Tim is a ten-year-old boy with an autism spectrum disorder who can be easily distracted (by any distractor, including being lost in thoughts). This problem has been negatively affecting his productivity. The behavior was discussed with Tim who acknowledged the problems that could be caused by it and expressed the wish to learn to control it. Given the boy’s interest in self-management, the choice of the solution was determined.
In describing the issue, Tim pointed out that he could not always track becoming distracted by his thoughts, and he found it difficult to control his attention when a classroom activity could not capture his interest. The self-management system was developed together with Tim during the same conference that was devoted to the discussion of the issue. It was established that the behavior occurred relatively often, especially during some lessons, which is why no self-recording was introduced to avoid additional distractions. Instead, a self-evaluation form was developed, in which Tim was invited to evaluate the extent to which he got distracted during every lesson (after that lesson). In the system, 0 meant “was often distracted,” 1 meant “was sometimes distracted,” and 2 meant “was not distracted.” Initially, the numbers were reversed, but Tim wanted the score to signify a positive outcome.
During the next conference, Tim was able to make conclusions about the lessons during which he was more distracted and commented on the reasons for these tendencies (predominantly, not being interested in the subject). The problem was discussed, and it was established that even the subjects that are not interesting could be important, which Tim acknowledged. A plan of action and goals were developed: Tim decided to be more careful about being distracted during the lessons that proved to be more distraction-prone and to track his performance, determining the changes. Tim concluded that improvements and the lack of changes should be worth some points, but he agreed that improvements should be worth more points. Initially, it was decided to award 3 points for every improvement and 1 point for the lack of changes. Tim wanted to compare every lesson, but during the next conference, he agreed that comparing weeks could be more convenient. It was decided that a score for the week could also be worth a greater reward, and instead of points, treats are now considered. Also, praise is used as a form of reinforcement, and Tim’s mother is involved in the process of the system development.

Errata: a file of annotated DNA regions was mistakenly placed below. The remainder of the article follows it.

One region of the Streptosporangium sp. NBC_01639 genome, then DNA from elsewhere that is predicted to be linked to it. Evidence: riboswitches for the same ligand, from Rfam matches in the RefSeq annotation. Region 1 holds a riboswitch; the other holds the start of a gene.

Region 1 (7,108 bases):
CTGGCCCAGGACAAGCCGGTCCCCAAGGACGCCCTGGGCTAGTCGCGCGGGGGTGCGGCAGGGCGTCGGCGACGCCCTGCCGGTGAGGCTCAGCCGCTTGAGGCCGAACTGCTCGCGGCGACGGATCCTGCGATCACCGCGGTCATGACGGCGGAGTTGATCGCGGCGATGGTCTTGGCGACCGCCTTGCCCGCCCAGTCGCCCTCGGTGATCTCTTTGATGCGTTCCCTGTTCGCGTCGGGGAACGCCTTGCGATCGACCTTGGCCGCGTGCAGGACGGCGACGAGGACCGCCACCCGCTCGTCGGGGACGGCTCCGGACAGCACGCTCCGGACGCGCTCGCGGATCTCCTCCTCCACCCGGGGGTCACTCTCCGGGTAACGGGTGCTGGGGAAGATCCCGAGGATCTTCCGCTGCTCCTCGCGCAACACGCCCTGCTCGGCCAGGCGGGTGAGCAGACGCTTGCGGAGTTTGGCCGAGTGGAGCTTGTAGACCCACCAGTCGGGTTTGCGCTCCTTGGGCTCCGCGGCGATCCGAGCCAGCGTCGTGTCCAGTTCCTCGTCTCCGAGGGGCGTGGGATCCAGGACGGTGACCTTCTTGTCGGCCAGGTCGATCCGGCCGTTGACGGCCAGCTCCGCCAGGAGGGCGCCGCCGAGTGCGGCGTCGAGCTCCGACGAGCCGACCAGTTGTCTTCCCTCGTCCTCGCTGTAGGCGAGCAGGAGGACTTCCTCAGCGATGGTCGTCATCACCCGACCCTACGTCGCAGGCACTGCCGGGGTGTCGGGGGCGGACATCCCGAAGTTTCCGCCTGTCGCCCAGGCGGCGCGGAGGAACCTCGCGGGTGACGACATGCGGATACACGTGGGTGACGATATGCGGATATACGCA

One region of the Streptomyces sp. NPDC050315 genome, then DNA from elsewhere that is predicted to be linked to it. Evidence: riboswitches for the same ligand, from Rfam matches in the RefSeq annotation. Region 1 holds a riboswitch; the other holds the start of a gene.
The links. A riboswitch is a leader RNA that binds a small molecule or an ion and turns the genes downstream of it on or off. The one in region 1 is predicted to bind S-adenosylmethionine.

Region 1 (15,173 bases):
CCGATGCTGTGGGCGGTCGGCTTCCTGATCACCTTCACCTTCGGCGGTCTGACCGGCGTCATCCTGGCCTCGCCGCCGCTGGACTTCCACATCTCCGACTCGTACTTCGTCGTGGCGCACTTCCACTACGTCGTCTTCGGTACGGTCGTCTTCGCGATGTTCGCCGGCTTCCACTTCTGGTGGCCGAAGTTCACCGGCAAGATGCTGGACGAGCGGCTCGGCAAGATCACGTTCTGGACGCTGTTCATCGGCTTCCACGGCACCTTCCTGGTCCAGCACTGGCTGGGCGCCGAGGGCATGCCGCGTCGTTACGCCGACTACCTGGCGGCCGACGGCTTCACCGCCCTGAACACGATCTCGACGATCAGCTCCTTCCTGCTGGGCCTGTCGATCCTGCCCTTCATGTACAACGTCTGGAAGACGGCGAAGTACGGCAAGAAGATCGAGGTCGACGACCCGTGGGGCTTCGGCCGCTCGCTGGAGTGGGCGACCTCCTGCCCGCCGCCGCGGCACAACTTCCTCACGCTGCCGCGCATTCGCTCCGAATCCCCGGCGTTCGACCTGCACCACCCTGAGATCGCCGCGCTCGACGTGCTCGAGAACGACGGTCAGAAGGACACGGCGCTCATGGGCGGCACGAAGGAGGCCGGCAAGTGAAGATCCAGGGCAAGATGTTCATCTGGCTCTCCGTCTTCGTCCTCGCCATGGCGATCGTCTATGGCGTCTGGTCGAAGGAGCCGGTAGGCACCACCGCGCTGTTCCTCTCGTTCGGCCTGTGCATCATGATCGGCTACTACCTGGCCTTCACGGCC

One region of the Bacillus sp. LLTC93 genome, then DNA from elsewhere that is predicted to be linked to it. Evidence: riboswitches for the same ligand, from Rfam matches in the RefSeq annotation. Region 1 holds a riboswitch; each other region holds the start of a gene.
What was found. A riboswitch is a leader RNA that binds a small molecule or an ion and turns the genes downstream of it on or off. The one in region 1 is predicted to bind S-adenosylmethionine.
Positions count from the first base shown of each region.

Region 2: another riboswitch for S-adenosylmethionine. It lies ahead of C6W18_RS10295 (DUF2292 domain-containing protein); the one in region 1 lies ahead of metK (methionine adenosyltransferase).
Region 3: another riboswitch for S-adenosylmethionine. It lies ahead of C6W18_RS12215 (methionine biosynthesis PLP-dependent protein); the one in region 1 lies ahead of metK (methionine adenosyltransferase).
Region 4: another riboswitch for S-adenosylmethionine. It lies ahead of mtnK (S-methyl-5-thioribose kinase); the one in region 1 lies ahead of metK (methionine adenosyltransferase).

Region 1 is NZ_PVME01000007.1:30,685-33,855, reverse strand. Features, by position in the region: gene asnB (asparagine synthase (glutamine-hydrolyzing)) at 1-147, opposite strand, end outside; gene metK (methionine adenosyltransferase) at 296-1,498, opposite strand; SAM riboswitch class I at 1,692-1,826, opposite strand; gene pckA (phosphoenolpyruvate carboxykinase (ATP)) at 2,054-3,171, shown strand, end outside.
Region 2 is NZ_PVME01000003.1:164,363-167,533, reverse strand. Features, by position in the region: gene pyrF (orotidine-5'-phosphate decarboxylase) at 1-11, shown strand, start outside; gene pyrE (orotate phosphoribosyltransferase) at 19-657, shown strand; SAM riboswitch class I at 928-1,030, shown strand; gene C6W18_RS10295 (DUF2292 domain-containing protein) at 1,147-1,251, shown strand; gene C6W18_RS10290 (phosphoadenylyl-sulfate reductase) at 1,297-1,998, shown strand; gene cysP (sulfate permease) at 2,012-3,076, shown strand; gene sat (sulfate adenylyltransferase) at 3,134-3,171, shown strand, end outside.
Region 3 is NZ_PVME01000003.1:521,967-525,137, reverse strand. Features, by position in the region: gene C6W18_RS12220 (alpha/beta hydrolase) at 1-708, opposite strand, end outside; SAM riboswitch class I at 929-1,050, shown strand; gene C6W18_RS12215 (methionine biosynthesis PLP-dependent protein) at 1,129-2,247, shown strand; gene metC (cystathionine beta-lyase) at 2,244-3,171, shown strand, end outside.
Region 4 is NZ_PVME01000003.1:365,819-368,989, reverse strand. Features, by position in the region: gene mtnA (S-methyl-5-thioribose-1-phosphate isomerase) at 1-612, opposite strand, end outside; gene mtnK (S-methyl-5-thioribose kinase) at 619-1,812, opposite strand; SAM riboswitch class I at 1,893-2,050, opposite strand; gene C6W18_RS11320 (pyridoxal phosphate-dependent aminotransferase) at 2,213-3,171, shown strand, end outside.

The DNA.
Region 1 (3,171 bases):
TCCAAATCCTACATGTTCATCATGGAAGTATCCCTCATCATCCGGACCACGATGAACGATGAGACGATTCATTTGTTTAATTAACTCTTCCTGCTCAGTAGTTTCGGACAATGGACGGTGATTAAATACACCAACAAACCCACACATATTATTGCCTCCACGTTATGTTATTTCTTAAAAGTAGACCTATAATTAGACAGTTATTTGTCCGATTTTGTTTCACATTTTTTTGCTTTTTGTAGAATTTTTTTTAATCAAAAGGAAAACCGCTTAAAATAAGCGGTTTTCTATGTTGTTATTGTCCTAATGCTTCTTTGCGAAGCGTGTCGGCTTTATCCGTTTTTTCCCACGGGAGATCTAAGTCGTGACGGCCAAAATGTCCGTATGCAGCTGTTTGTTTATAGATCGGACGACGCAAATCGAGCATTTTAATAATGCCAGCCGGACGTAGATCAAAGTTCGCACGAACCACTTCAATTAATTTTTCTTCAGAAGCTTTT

At this moment, the reinforcements from adults are not faded, but certain achievements can be reported. In particular, Tim is more aware of the reasons for his distractions, keeps track of both the reasons and the instances of being distracted, and seems to be able to reduce the incidence of the behavior, although the success is variable for the time being. He is also genuinely interested in self-management and is ready to come up with ideas for its improvement. However, it is difficult to convince him to change his opinion, which is illustrated by the process of choosing the interval for self-evaluation. Also, he grows unhappy when he discovers a change to the worse, which is why tracking every lesson is potentially stressful. To prevent stress, the process of learning to control oneself has been discussed several times; also, weekly evaluations are likely to produce less stress. When the process is well-established, and Tim is satisfied with the system, the fading process will be launched.